Sunday, Nov 27, 2022

Explained: How the Preamble was adopted

The Constitution, particularly its Preamble, has frequently been at the centre of the ongoing debate over the Citizenship Amendment Act. How it was introduced in the Constituent Assembly, discussed, and adopted.

Indian Constitution, India Constitution Preamble, Citizenship Amendment Act, CAA protests, Constituent Assembly, BR Ambedkar, Indian express Dr B R Ambedkar hands over the draft Constitution to President Rajendra Prasad on November 26, 1949. (Express Archive)

IN THE nationwide protests against the Citizenship Amendment Act, many have held up the Constitution of India, saying the Act goes against it. Many of the programmes have been marked by a reading of the Preamble, which is reflective of the essence of the Constitution of India.

The original Preamble, adopted by the Constituent Assembly in 1949, declared India a “Sovereign Democratic Republic”. By the 42nd Amendment of 1976, enacted during the Emergency, the words “Socialist” and “Secular” were inserted; the Preamble now reads “Sovereign Socialist Secular Democratic Republic”.

Resolution and discussion

The Preamble is based on the Objective Resolution moved by Jawaharlal Nehru in the Constituent Assembly on December 13, 1946. The Resolution was adopted on January 22, 1947.

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Constituent Assembly President Rajendra Prasad told members: “The time has now arrived when you should give your solemn votes on this Resolution. Remembering the solemnity of the occasion and the greatness of the pledge and the promise which this Resolution contains, I hope every Member will stand up in his place when giving his vote in favour of it.”

The Resolution was adopted, all members standing.

On October 17, 1949, the Constituent Assembly took up the Preamble for discussion.

Hasrat Mohani proposed that India, instead of being designated as “a Sovereign Democratic Republic”, be made “a Union of Indian Socialistic Republics to be called UISR, on the lines of USSR”. This was objected to by Deshbandhu Gupta, who contended that “it is out of order because it goes counter to the Constitution we have passed”. Mohani replied that he had not said “we should go and merge in the USSR or that you should adopt the same Constitution; but what I want to say is that we should work out our Constitution along the lines and on the pattern of Soviet Russia. It is a special pattern and also republican pattern and also it is of a centrifugal pattern”.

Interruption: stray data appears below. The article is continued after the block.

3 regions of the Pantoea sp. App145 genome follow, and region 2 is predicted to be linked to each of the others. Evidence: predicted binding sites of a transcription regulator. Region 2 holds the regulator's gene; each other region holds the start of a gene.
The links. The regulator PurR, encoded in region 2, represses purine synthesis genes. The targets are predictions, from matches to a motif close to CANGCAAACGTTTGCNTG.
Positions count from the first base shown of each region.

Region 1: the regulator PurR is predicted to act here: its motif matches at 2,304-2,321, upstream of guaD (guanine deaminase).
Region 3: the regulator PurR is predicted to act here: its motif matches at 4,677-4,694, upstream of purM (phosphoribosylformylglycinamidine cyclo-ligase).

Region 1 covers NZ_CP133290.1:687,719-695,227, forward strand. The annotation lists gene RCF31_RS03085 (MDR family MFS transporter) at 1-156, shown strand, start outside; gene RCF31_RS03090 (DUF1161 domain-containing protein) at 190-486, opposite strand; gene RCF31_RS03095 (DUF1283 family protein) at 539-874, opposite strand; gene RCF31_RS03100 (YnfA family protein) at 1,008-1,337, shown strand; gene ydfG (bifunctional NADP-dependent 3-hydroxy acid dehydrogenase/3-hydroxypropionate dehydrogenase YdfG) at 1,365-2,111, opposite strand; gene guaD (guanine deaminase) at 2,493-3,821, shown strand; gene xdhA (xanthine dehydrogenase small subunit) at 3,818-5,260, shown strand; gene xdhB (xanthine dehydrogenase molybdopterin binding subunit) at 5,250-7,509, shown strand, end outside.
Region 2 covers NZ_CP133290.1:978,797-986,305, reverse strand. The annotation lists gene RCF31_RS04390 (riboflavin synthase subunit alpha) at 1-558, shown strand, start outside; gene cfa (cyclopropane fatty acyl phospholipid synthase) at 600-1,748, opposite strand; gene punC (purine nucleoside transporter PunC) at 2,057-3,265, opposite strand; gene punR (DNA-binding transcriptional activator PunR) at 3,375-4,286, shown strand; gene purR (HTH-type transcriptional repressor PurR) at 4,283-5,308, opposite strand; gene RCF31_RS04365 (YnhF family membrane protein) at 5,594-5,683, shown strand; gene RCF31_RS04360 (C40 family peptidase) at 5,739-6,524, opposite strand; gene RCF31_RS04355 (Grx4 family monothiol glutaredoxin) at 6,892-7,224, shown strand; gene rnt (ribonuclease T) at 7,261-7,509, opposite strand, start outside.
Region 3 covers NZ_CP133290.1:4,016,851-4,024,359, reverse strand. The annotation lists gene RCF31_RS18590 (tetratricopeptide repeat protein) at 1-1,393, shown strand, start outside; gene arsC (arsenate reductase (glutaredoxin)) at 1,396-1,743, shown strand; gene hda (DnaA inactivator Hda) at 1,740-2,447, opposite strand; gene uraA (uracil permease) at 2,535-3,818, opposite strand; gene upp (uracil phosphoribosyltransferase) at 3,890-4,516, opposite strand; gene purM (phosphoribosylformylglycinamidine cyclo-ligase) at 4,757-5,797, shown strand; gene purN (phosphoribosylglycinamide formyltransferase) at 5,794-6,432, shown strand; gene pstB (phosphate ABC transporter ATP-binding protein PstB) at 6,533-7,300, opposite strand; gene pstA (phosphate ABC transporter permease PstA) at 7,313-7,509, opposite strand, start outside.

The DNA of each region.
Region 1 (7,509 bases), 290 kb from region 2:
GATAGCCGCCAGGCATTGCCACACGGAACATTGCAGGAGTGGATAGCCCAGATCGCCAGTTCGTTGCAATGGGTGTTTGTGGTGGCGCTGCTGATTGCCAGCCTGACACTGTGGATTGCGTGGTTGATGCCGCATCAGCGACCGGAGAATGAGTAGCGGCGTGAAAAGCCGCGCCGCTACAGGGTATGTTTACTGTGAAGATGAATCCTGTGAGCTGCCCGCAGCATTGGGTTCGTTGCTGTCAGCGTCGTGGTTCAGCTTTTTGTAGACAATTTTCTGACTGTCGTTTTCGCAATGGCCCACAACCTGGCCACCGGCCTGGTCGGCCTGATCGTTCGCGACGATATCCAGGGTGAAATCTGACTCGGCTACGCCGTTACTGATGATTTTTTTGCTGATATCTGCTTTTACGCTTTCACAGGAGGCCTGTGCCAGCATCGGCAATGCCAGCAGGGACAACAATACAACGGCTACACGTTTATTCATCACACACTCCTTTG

To invoke God, or not to

After Prasad informed the Assembly that members had given notices for moving a number of amendments, H V Kamath moved a motion proposing the Preamble begin with: “In the name of God, We, the people of India…”


“Let us consecrate this Constitution by a solemn dedication to God in the spirit of the Gita: Yatkaroshi yadashnasi Yajjuhoshi dadasi yat Yattapasyasi kaunteya Tatkurushwa madarpanam.”

He said: “Whatever our shortcomings, whatever the defects and errors of this Constitution, let us pray that God will give us strength, courage and wisdom to transmute our baser metal into gold, through hard work, suffering and sacrifice for India and for her people. This has been the voice of our ancient civilisation, has been the voice through all these centuries, a voice distinctive, vital and creative, and if we, the people of India, heed that voice, all will be well with us.”

Thirumala Rao argued that “it should not be subjected to the vote of a House of 300 people whether India wants God or not. We have accepted that God should be there in the Oath, but for those who do not believe in God, there is an alternative there, but there is no possibility of a compromise which can provide for both the things in the Preamble”. He suggested Kamath withdraw his amendment.


Hriday Nath Kunzru regretted that “our most sacred feelings should have been brought into the arena of discussion”. He felt Kamath’s proposal was “inconsistent with the Preamble which promises liberty to thought, expression, belief, faith and worship to everyone”. Rohini Kumar Chaudhuri endorsed Kunzru. He cited Vande Mataram and said: “It means an invocation to a Goddess… We who belong to the Sakthi cult, protest against invoking the name of God alone, completely ignoring the Goddess… If we bring in the name of God at all, we should bring in the name of the Goddess also”.

Rejecting pleas by both Prasad and B R Ambedkar to drop his amendment, Kamath pressed his motion along with a demand for a division. A vote was taken and the motion was rejected 41-68. Kamath’s reaction was: “This, Sir, is a black day in our annals. God save India.”

Gandhi and the Preamble

Shibban Lal Saksena moved a motion proposing that the Preamble read: “In the name of God the Almighty, under whose inspiration and guidance, the Father of our Nation, Mahatma Gandhi, led the Nation from slavery into Freedom, by unique adherence to the eternal principles of Satya and Ahimsa, and who sustained the millions of our countrymen and the martyrs of the Nation in their heroic and unremitting struggle to regain the Complete Independence of our Motherland..”